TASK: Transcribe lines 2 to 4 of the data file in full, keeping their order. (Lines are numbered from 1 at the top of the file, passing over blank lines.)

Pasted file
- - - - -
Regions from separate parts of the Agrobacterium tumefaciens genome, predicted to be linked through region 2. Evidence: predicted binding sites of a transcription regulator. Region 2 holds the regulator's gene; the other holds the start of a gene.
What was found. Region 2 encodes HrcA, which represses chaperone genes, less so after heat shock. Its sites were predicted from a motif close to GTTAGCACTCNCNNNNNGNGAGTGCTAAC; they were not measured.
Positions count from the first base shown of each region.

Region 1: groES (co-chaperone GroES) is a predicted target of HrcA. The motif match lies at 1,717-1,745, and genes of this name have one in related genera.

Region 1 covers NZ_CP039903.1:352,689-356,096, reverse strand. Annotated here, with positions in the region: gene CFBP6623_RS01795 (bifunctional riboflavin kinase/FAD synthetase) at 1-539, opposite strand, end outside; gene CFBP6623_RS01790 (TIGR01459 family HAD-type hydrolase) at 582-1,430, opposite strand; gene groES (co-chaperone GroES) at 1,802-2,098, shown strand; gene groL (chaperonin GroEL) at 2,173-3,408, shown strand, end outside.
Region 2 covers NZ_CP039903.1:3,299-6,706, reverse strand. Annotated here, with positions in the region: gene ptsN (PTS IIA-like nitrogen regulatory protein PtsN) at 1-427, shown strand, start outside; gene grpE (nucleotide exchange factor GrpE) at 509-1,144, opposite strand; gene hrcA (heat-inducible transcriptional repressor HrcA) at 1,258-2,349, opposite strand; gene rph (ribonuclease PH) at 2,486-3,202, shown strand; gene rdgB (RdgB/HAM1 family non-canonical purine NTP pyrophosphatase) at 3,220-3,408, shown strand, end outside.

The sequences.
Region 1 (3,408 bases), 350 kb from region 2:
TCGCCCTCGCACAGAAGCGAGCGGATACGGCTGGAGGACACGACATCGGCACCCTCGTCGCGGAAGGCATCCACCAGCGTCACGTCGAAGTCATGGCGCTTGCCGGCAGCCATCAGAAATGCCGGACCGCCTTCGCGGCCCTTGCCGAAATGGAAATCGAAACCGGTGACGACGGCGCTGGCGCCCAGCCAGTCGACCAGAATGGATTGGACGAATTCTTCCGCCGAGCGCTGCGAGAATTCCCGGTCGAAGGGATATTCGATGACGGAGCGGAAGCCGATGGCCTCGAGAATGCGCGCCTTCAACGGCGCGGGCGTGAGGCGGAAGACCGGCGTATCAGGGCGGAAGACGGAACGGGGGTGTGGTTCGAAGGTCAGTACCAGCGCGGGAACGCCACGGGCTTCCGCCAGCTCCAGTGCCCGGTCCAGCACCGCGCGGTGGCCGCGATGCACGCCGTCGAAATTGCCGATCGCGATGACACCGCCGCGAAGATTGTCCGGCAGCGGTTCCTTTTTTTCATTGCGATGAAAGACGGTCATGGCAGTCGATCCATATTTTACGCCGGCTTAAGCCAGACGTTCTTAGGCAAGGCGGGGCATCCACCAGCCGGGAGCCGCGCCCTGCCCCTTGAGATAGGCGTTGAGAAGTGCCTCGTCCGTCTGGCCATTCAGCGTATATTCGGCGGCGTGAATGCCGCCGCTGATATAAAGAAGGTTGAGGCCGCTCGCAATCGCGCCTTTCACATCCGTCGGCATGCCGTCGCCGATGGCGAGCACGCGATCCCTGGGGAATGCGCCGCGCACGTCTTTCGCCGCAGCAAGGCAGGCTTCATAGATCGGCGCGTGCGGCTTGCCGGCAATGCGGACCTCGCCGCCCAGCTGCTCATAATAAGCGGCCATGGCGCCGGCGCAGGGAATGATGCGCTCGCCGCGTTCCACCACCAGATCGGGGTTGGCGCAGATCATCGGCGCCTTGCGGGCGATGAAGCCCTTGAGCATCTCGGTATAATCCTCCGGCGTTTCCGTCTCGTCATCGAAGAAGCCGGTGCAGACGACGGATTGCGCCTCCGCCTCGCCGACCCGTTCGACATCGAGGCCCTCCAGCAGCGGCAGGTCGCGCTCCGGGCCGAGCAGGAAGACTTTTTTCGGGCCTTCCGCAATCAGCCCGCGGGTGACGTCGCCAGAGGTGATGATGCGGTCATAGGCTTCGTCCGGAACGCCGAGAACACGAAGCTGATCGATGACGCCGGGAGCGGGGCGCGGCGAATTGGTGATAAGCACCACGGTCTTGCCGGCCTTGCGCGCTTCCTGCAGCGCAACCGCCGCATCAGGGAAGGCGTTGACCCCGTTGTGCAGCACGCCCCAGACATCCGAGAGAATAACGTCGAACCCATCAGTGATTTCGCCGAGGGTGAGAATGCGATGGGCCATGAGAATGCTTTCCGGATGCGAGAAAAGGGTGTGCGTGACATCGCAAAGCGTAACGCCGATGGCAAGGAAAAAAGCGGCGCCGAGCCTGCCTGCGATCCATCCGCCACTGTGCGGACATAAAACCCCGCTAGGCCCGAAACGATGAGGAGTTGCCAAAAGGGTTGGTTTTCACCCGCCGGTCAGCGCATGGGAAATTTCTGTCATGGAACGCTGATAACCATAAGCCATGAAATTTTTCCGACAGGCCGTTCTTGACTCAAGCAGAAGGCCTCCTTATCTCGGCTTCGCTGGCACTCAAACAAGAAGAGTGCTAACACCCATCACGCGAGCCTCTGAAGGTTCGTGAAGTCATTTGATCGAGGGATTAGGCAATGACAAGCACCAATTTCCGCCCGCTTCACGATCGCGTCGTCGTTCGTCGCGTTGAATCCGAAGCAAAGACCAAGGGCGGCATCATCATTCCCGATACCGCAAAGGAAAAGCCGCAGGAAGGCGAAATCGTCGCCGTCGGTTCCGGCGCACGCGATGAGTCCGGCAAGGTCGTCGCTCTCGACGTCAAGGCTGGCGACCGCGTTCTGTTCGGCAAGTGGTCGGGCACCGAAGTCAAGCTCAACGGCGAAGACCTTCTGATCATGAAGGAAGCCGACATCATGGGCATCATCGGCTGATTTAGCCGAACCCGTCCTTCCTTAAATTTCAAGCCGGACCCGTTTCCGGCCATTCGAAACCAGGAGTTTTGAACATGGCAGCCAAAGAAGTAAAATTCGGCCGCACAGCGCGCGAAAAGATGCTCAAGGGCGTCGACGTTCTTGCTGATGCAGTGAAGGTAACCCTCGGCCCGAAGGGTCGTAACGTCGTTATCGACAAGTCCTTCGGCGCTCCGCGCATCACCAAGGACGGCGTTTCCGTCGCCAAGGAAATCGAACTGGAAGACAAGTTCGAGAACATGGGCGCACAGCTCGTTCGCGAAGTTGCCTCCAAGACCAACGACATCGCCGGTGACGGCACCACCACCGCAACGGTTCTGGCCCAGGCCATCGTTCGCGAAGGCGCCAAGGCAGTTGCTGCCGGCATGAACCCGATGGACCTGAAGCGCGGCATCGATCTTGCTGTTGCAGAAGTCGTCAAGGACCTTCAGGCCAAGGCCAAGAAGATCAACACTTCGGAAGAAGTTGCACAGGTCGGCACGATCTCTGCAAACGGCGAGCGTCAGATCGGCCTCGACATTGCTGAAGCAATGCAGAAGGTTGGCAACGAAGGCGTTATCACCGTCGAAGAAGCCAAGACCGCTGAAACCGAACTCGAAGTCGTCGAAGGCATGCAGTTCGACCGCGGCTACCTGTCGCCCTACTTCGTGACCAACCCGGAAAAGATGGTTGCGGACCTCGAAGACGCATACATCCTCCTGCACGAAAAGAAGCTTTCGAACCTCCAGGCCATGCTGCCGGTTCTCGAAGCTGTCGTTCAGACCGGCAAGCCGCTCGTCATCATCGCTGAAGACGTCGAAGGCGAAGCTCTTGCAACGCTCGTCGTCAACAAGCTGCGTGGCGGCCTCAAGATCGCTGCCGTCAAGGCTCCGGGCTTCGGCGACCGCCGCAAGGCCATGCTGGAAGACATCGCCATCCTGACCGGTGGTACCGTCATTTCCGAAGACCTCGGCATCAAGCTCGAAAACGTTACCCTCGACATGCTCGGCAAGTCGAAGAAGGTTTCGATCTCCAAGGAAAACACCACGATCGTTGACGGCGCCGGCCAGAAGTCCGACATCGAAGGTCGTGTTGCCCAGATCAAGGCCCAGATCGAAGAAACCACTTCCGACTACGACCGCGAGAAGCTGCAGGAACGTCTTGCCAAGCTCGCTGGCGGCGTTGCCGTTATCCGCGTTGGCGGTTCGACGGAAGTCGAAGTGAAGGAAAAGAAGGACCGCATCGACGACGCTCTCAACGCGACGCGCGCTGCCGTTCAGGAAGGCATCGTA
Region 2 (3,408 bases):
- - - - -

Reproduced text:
What was found. Region 2 encodes HrcA, which represses chaperone genes, less so after heat shock. Its sites were predicted from a motif close to GTTAGCACTCNCNNNNNGNGAGTGCTAAC; they were not measured.
Positions count from the first base shown of each region.

Region 1: groES (co-chaperone GroES) is a predicted target of HrcA. The motif match lies at 1,717-1,745, and genes of this name have one in related genera.